DC Comics' second weekly series officially commences in "Futures End" #1, just days after the release of issue #0 on Free Comic Book Day. The series' writing team of Brian Azzarello, Jeff Lemire, Dan Jurgens, and Keith Giffen, along with artist Patrick Zircher, takes readers on a spin through a cross section of a noticeably darker DC Universe five years into the future. It's not exactly a tour through the well-traveled parts of the DCU, as the focus is on several former Wildstorm characters, a decidedly disharmonious Firestorm, and future "Batman Beyond" Terry McGinnis.
Presumably the Big Three and the rest of the Justice League will be featured soon enough, as they were seen in the further future-shifted FCBD issue. "Futures End" #1 doesn't feature any time-hopping and is plenty easy to follow, in large part because of the introductory nature of the story.
As such, it doesn't evoke much in the way of emotion; a lot of familiar characters get whacked along the way, but these occurrences have about the same impact as a breeze on a brick wall. This future, whether intended to be the definitive New 52 or not, at this point is no different than any other dark and neo-dystopian alternate reality that readers have no vested interest in, so even working up a shrug in response to these deaths is a challenge.
While it doesn't generate much emotion, it still manages to eke out some interest. The flash-forward nature of "Futures End" #1 employs a now-commonplace storytelling device, but it's nonetheless effective. Moving the DCU years into the future enables the writing team to easily wow readers with a shocking slew of changes, and it's almost impossible to put the issue down without some lingering curiosity as to how things got this way and what it will lead to next.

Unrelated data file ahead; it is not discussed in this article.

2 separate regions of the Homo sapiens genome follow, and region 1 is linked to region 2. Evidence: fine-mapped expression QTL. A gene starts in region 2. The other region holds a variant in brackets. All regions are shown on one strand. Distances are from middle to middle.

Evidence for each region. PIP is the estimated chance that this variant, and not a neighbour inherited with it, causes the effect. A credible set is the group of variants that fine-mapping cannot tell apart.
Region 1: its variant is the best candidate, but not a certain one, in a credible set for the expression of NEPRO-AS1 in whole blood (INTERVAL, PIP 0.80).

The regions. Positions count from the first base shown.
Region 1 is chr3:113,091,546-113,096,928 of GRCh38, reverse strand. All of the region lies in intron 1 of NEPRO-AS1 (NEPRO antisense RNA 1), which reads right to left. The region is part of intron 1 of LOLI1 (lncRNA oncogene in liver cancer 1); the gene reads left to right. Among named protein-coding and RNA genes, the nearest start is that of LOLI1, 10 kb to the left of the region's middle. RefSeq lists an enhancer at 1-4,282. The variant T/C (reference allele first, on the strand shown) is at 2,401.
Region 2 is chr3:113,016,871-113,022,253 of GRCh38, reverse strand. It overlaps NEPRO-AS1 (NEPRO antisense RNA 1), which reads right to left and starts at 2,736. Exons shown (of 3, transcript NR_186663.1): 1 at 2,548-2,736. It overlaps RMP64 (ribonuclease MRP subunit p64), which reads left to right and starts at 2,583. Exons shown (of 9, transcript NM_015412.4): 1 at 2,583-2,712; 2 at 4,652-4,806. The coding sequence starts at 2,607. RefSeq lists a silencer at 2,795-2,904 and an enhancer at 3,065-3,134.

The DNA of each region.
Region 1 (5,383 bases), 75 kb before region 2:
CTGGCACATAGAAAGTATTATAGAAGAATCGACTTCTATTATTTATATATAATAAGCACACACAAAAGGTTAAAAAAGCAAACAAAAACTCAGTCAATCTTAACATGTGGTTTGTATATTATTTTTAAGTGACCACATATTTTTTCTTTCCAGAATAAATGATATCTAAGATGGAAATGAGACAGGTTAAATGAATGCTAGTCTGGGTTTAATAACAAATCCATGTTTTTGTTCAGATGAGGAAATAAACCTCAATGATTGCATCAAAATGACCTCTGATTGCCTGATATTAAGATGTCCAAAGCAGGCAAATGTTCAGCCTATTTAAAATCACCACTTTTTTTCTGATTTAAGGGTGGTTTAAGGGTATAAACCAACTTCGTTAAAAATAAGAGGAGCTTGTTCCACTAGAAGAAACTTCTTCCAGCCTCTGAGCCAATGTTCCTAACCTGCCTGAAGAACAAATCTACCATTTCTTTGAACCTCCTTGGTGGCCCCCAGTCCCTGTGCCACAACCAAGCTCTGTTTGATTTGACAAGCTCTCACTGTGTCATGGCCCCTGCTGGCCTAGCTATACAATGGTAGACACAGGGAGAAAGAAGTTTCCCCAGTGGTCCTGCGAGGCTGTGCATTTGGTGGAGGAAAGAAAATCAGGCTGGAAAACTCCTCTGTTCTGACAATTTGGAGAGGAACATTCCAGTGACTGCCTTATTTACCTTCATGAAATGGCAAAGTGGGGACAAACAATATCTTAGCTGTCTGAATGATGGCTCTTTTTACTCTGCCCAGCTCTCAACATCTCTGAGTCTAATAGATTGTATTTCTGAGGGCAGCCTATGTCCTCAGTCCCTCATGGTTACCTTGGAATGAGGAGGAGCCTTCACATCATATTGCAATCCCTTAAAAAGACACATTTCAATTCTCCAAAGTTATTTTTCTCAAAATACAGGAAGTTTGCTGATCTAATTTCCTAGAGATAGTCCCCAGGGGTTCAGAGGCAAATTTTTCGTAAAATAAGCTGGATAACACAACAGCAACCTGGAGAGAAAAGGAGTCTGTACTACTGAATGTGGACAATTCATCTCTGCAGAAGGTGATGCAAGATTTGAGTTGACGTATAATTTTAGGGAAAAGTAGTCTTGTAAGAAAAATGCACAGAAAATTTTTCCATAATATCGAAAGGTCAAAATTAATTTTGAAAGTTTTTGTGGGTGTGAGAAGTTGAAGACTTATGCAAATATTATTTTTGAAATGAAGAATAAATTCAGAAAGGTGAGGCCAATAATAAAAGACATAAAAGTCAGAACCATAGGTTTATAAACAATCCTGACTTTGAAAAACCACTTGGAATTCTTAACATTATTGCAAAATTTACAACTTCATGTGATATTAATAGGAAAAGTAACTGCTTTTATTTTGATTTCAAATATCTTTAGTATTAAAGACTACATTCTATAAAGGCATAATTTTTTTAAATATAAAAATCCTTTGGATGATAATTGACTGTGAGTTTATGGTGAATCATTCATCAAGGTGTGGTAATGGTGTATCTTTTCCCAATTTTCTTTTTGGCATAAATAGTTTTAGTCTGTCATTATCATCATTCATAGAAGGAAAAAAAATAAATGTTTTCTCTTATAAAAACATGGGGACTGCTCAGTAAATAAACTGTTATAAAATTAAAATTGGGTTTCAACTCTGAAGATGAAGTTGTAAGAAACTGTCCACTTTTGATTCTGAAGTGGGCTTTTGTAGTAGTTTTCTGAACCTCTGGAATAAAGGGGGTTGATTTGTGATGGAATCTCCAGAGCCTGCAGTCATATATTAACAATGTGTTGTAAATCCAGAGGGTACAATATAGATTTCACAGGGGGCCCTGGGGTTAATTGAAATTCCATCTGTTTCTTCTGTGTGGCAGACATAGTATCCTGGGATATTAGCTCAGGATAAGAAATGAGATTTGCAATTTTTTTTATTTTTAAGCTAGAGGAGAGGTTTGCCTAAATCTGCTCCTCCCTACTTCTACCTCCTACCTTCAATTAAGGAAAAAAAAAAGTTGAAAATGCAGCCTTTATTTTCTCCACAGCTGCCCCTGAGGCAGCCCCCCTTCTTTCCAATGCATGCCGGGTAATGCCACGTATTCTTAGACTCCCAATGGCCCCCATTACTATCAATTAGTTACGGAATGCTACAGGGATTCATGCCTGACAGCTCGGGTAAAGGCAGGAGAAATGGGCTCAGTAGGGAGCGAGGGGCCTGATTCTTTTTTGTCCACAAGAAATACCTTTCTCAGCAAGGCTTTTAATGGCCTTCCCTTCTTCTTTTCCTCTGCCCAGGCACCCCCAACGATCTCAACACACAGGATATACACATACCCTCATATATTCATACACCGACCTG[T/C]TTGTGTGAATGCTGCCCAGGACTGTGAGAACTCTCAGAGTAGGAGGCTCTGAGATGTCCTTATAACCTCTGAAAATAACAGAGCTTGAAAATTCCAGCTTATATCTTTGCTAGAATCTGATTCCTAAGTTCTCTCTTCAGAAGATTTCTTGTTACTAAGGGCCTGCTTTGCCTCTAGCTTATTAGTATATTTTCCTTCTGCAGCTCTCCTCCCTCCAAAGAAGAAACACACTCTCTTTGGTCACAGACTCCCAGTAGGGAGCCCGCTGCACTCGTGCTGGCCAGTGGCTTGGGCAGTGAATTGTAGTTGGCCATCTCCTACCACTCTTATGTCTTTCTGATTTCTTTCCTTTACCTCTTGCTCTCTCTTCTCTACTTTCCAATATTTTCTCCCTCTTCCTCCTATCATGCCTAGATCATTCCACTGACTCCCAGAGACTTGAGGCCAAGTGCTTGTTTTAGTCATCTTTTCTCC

This kind of thing has been done countless times before, in pop culture in general, comics in particular, and at DC more than once, as recently as their "One Year Later" jump-ahead several years ago. It might be a cheap and derivative gimmick, but it works. It's hard not to like at least certain elements of the story, like weaving Terry McGinnis' character into the DCU; this story is the perfect venue for this introduction.
Squeezing out a passably enjoyable story doesn't excuse its blatant scripting faults, though. Questionable logic early on (the effect of mass on Bruce Wayne's time machine) has readers scratching their heads while they're trying to move on to the rest of the issue, and a butchered, amalgamated sampling of a couple of lines from "Star Wars" are some pretty surprising lapses. The script is otherwise competent, with the Batman sequence again being the highlight, with some tight and snarky banter between Terry and A.L.F.R.E.D. The internal dialogue between Firestorm's two halves doesn't match up, however, as Ronnie and Jason's bickering repeatedly keeps rehashing the same topic of Ronnie's commitment to being Firestorm.
The issue's best accomplishments come from Zircher, who gets to show off by drawing a wide array of DC characters. His interpretation of the future Batman in the DCU translates well from the character's animated style, and is impressive enough to establish a definitive look that serves as an excellent template for other artists. His Grifter looks pretty imposing as well, although a character with a covered face and trenchcoat doesn't lend itself to much in the way of unique interpretation. Even the familiar but very dead character featured on the final splash page looks impressively morbid.
"Futures End" #1 is an entertaining enough introduction to this new weekly series, despite its dominant been-there-done-that vibe. The writing collective uses a lot of familiar storytelling elements but nonetheless manage to deliver an enjoyable debut that's helped along by a strong artist. It's not as good as it could have been, but it's better than what many might be expecting.